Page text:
Neil Finn's band makes a welcome return with a finely-crafted album of mature...
Chris Jones 2007
The Antipodeans finally return after nearly 15 years, though it’s a return tinged with sadness. The Crowdies always had Neil Finn’s gift for melodic concision at their heart (resulting in the term Beatlesque being bandied about at every turn). But along with the talent for deceptively simple pop/rock gems came Finn’s recurring themes of Catholic guilt, melancholy and small town misery. Like their masterpiece, The Temple Of Low Men, Time On Earth isn’t filled with immediate pleasures (as was Woodface or their eponymous debut). It gradually opens up like some intricate flower, growing with stature with every listen.
Yet at the heart of Time On Earth is an absence: That of percussionist, Paul Hester, who took his own life in 2005. As well as the album being dedicated to him, the drummer’s death is alluded to on several songs. Marvellous opener ‘’Nobody Wants To’’ hints at an unspoken taboo subject while ‘’She Called Up’’ could easily be about Finn’s reaction to the news of Hester’s demise. ‘’English Trees’’ could also be a reference to the manner of Hester’s death, but thankfully Finn’s songs have a universality that transcends simple explanations.
These songs - which were originally planned for a solo project - seem so much safer in the hands of this band. There are some moments where the playing seems to be on the automatic setting, especially on first single, “Don’t Stop Now”. This may be due to the presence of the dead hand of Johnny Marr or may be down to the fact that it seems to be about an argument on the way home from a day trip. But in general the sonic template is as adventurous as a band this rooted in the mainstream could be. “Transit Lounge”’s samples of German airport announcements are indeed quite an eye-opener.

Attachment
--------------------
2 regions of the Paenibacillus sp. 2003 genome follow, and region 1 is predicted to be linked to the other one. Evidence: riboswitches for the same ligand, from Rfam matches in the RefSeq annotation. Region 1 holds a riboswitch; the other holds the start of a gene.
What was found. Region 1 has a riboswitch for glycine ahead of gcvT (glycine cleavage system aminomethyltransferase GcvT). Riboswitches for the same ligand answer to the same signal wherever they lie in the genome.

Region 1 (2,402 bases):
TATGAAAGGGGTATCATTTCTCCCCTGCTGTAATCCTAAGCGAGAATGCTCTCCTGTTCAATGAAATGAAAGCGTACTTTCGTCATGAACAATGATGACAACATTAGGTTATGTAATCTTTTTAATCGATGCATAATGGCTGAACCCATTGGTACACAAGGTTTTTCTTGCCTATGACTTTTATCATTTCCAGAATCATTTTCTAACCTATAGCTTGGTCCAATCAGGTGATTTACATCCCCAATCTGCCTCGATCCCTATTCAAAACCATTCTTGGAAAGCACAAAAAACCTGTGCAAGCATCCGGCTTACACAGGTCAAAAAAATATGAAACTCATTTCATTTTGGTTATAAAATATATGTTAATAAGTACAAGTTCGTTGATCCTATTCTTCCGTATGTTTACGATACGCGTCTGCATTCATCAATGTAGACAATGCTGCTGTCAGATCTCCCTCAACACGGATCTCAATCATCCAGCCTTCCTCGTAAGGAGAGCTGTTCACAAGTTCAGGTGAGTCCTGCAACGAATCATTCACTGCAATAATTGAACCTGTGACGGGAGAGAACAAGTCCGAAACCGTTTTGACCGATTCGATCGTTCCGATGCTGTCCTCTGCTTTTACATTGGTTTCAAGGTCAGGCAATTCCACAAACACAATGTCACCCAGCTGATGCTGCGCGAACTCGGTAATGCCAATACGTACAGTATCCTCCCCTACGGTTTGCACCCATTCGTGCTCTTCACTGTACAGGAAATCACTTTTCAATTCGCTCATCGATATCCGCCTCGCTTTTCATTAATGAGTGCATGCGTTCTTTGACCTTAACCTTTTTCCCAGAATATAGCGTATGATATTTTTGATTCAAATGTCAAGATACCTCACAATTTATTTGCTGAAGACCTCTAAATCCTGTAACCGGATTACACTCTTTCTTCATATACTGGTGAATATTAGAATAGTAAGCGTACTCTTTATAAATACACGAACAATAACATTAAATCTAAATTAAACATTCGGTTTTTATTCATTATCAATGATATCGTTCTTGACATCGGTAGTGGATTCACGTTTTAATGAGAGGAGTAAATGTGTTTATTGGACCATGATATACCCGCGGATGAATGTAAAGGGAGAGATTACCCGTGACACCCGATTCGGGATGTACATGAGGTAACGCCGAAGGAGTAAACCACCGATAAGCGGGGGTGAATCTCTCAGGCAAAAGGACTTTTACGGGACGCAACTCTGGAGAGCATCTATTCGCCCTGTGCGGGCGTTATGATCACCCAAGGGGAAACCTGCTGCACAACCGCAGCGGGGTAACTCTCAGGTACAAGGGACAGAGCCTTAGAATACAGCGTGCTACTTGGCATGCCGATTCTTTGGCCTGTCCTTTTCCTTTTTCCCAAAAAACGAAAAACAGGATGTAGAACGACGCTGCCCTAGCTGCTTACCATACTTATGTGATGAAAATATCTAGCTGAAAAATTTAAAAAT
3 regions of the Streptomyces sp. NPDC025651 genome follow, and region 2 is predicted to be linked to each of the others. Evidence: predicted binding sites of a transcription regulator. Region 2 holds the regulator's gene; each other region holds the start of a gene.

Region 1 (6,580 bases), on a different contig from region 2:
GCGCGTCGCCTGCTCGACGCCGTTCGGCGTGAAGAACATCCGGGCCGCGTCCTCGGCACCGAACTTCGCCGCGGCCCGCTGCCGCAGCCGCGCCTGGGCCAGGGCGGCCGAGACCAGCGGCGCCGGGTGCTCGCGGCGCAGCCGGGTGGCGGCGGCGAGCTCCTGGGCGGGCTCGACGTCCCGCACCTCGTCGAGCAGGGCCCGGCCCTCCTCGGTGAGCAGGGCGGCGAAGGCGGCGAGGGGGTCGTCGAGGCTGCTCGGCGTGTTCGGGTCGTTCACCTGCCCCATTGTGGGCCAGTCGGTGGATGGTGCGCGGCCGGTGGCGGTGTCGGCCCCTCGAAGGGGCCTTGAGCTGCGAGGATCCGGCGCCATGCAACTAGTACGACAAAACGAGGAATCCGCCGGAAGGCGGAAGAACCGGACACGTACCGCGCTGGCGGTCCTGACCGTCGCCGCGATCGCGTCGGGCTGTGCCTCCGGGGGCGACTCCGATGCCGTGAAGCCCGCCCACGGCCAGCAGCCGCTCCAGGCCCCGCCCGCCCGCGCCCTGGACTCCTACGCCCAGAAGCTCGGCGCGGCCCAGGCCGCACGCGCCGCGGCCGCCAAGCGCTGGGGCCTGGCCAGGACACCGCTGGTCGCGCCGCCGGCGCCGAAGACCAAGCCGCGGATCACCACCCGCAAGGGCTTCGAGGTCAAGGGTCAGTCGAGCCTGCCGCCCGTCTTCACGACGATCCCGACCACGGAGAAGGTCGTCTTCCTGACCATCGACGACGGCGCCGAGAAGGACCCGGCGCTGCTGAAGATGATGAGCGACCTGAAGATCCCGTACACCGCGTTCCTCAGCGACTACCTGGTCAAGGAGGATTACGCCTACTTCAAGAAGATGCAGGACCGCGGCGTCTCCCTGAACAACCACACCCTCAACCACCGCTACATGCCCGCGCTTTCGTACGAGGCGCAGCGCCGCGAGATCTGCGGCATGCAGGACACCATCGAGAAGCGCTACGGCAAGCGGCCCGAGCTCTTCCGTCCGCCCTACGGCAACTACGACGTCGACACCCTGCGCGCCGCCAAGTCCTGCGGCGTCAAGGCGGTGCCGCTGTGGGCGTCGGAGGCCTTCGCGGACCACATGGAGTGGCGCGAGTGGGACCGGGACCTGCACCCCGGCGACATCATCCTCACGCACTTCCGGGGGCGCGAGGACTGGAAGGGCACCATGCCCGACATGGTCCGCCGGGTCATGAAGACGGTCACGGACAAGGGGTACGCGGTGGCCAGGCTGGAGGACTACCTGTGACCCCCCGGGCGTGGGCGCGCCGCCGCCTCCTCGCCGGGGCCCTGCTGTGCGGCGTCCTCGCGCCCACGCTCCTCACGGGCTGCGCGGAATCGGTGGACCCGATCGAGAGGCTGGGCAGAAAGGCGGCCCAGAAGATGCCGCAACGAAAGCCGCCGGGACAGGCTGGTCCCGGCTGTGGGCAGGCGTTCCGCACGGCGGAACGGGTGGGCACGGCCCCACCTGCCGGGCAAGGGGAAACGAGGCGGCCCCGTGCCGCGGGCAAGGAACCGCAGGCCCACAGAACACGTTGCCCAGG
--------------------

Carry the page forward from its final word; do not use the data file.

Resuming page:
So this is an older, wiser, weathered Crowded House, but still as perfect at their craft as ever. Nick Seymour’s bass is the very definition of ‘tastefully minimal’; Mark Hart remains as poly-skilled as ever and Beck’s old drummer, Matt Sherrod, acquits himself most favourably. The only regret is that old Split Enz alumni, keyboardist Eddie Rayner didn't contribute more. He brings a shine to everything he touches. And, while Time On Earth addresses subjects that many may find hard to tackle face-on, Neil Finn still leaves us with a message of hope. The closing track “People Are Like Suns” reminds us all that: ’people are like suns, breathing into life all that’s good in us’. Amen to that, and welcome back boys. We still need you…